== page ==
Strange, political, experimental, Yes, child porn, NO
In the post-war period Japan there was a new constitution which guaranteed new rights in terms of freedom of expression similar to those in the US, even arguably more "free". As a result experimental cinema blossomed and decreasing financial boundaries for entry into film-making allowed a renaissance in artistic and experimental cinema. Far from offensive, Emperor Tomato Ketchup uses the canvas of the moving image to explore political (anarchist movements), social issues, and sexual issues but at no point are the scenes intended for sexual stimulation. In fact the scenes which contain nudity do include a mature woman and young teenage boy, but what take place is not actual sex but more a nudist/naturalist depiction of humanity and playfulness. This film is not a depiction of reality but rather, befitting an avant garde film, the creation of another world where extremes and strangeness exist to point out issues in own own reality. Without experimental film there is no new film.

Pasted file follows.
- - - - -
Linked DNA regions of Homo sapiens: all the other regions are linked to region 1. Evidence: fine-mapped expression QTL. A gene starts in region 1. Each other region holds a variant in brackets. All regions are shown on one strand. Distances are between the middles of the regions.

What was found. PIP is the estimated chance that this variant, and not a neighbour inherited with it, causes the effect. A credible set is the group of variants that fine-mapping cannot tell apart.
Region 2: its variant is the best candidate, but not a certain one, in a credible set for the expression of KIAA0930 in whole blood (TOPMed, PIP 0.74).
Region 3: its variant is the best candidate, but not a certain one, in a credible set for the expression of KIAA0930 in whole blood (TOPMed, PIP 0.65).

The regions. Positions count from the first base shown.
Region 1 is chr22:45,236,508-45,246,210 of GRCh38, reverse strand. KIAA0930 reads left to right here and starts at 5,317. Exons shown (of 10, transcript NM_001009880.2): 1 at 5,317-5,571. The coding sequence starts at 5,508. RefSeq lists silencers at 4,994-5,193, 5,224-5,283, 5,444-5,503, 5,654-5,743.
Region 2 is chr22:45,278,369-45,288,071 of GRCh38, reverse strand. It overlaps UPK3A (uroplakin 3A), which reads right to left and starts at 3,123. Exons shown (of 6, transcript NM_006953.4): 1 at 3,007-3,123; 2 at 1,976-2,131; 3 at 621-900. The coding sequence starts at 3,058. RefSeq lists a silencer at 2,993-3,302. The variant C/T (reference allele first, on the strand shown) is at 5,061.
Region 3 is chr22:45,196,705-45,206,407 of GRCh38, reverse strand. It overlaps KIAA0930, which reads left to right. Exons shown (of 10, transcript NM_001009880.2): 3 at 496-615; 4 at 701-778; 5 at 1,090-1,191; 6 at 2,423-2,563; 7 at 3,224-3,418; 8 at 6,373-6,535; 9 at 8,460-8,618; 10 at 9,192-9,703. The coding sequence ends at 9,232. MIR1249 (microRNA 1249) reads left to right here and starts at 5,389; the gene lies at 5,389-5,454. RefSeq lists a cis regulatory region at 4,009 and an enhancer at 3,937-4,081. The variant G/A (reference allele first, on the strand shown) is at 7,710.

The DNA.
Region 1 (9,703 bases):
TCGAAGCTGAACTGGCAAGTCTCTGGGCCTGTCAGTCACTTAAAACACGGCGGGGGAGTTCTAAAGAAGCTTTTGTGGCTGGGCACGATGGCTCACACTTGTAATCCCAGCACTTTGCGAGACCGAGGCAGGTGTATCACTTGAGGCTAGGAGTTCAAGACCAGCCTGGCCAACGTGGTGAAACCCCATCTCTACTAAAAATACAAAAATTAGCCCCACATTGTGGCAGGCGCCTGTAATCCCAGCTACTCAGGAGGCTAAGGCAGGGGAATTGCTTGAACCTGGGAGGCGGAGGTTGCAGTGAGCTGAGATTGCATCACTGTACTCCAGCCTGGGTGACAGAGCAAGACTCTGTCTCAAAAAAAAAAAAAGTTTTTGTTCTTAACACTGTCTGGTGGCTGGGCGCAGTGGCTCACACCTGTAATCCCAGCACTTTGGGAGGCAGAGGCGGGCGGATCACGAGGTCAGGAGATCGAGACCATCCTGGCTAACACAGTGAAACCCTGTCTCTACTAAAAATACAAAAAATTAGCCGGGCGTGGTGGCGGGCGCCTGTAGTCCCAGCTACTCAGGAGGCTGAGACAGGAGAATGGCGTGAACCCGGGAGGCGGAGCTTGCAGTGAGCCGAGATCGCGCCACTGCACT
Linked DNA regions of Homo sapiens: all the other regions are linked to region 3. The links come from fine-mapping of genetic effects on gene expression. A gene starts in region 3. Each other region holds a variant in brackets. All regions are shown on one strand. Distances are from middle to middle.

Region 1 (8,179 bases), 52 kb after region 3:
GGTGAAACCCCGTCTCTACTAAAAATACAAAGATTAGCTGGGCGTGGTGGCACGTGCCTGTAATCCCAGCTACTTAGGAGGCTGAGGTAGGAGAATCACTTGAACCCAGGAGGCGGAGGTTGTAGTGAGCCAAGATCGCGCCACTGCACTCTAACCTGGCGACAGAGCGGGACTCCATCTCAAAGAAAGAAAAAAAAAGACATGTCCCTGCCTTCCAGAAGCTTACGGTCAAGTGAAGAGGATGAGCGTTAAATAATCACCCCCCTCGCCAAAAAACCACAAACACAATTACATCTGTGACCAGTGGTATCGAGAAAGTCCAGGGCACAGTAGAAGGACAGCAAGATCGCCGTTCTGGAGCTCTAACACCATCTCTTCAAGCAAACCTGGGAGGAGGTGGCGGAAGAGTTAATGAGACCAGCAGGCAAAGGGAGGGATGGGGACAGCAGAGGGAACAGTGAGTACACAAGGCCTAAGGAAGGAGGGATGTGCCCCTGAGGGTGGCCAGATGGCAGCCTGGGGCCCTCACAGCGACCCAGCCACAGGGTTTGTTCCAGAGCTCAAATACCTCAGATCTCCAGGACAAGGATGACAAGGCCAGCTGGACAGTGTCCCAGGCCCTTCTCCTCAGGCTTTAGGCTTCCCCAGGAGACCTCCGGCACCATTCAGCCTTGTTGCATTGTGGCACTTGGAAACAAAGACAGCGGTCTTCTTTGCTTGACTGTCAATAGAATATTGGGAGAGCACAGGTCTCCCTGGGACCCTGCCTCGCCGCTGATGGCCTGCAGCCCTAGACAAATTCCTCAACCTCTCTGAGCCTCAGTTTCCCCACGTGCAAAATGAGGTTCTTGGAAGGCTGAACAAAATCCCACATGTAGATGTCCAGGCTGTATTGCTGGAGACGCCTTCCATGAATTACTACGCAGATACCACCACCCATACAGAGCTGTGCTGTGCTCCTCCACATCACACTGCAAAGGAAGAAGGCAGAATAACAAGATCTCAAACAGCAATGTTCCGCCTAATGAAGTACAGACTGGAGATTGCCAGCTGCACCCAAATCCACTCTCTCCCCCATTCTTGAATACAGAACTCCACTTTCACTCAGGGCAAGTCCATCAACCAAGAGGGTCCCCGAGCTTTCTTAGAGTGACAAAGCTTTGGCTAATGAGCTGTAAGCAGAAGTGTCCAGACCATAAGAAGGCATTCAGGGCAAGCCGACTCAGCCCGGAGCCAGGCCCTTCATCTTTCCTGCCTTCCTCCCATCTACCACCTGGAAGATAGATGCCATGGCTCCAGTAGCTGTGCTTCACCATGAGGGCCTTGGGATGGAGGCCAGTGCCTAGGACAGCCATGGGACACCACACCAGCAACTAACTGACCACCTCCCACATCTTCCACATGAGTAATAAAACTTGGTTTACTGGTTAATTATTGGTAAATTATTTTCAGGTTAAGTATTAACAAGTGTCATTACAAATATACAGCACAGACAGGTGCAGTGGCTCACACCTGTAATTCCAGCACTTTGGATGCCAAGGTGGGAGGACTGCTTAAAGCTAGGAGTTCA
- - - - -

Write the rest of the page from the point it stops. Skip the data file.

30 of 35 people found this review helpful.
Was this review helpful to you?